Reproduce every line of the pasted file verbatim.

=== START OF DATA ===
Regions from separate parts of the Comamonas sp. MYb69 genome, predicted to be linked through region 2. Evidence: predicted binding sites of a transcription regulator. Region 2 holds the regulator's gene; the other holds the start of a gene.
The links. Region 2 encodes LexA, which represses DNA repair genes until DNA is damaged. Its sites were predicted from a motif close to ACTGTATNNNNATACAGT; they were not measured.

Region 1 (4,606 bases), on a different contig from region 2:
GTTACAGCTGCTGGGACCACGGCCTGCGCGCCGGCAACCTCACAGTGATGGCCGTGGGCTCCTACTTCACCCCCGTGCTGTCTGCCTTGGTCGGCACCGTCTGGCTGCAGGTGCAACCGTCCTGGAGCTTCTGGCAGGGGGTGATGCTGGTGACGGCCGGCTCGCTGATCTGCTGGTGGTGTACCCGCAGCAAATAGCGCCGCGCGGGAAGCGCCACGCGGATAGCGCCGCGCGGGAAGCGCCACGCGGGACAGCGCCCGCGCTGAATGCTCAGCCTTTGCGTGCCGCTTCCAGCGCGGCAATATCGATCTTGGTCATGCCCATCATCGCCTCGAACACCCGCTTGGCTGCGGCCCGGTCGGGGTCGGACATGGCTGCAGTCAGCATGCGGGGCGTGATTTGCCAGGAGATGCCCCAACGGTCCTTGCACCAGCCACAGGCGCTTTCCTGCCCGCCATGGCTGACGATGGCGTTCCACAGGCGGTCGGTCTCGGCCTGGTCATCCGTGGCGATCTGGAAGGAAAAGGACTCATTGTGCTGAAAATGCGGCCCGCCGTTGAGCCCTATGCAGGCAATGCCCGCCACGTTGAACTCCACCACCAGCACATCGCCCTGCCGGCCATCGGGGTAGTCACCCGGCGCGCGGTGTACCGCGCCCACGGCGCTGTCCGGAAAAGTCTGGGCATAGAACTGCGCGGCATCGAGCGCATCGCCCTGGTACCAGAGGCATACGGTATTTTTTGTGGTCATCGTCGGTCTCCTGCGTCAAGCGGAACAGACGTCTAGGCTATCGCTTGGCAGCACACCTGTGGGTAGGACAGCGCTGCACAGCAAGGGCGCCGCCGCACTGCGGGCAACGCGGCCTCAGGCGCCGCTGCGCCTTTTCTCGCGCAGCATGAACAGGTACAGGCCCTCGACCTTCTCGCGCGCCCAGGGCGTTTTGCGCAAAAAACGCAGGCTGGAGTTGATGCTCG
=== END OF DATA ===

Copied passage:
Regions from separate parts of the Comamonas sp. MYb69 genome, predicted to be linked through region 2. Evidence: predicted binding sites of a transcription regulator. Region 2 holds the regulator's gene; the other holds the start of a gene.
The links. Region 2 encodes LexA, which represses DNA repair genes until DNA is damaged. Its sites were predicted from a motif close to ACTGTATNNNNATACAGT; they were not measured.

Region 1 (4,606 bases), on a different contig from region 2:
GTTACAGCTGCTGGGACCACGGCCTGCGCGCCGGCAACCTCACAGTGATGGCCGTGGGCTCCTACTTCACCCCCGTGCTGTCTGCCTTGGTCGGCACCGTCTGGCTGCAGGTGCAACCGTCCTGGAGCTTCTGGCAGGGGGTGATGCTGGTGACGGCCGGCTCGCTGATCTGCTGGTGGTGTACCCGCAGCAAATAGCGCCGCGCGGGAAGCGCCACGCGGATAGCGCCGCGCGGGAAGCGCCACGCGGGACAGCGCCCGCGCTGAATGCTCAGCCTTTGCGTGCCGCTTCCAGCGCGGCAATATCGATCTTGGTCATGCCCATCATCGCCTCGAACACCCGCTTGGCTGCGGCCCGGTCGGGGTCGGACATGGCTGCAGTCAGCATGCGGGGCGTGATTTGCCAGGAGATGCCCCAACGGTCCTTGCACCAGCCACAGGCGCTTTCCTGCCCGCCATGGCTGACGATGGCGTTCCACAGGCGGTCGGTCTCGGCCTGGTCATCCGTGGCGATCTGGAAGGAAAAGGACTCATTGTGCTGAAAATGCGGCCCGCCGTTGAGCCCTATGCAGGCAATGCCCGCCACGTTGAACTCCACCACCAGCACATCGCCCTGCCGGCCATCGGGGTAGTCACCCGGCGCGCGGTGTACCGCGCCCACGGCGCTGTCCGGAAAAGTCTGGGCATAGAACTGCGCGGCATCGAGCGCATCGCCCTGGTACCAGAGGCATACGGTATTTTTTGTGGTCATCGTCGGTCTCCTGCGTCAAGCGGAACAGACGTCTAGGCTATCGCTTGGCAGCACACCTGTGGGTAGGACAGCGCTGCACAGCAAGGGCGCCGCCGCACTGCGGGCAACGCGGCCTCAGGCGCCGCTGCGCCTTTTCTCGCGCAGCATGAACAGGTACAGGCCCTCGACCTTCTCGCGCGCCCAGGGCGTTTTGCGCAAAAAACGCAGGCTGGAGTTGATGCTCG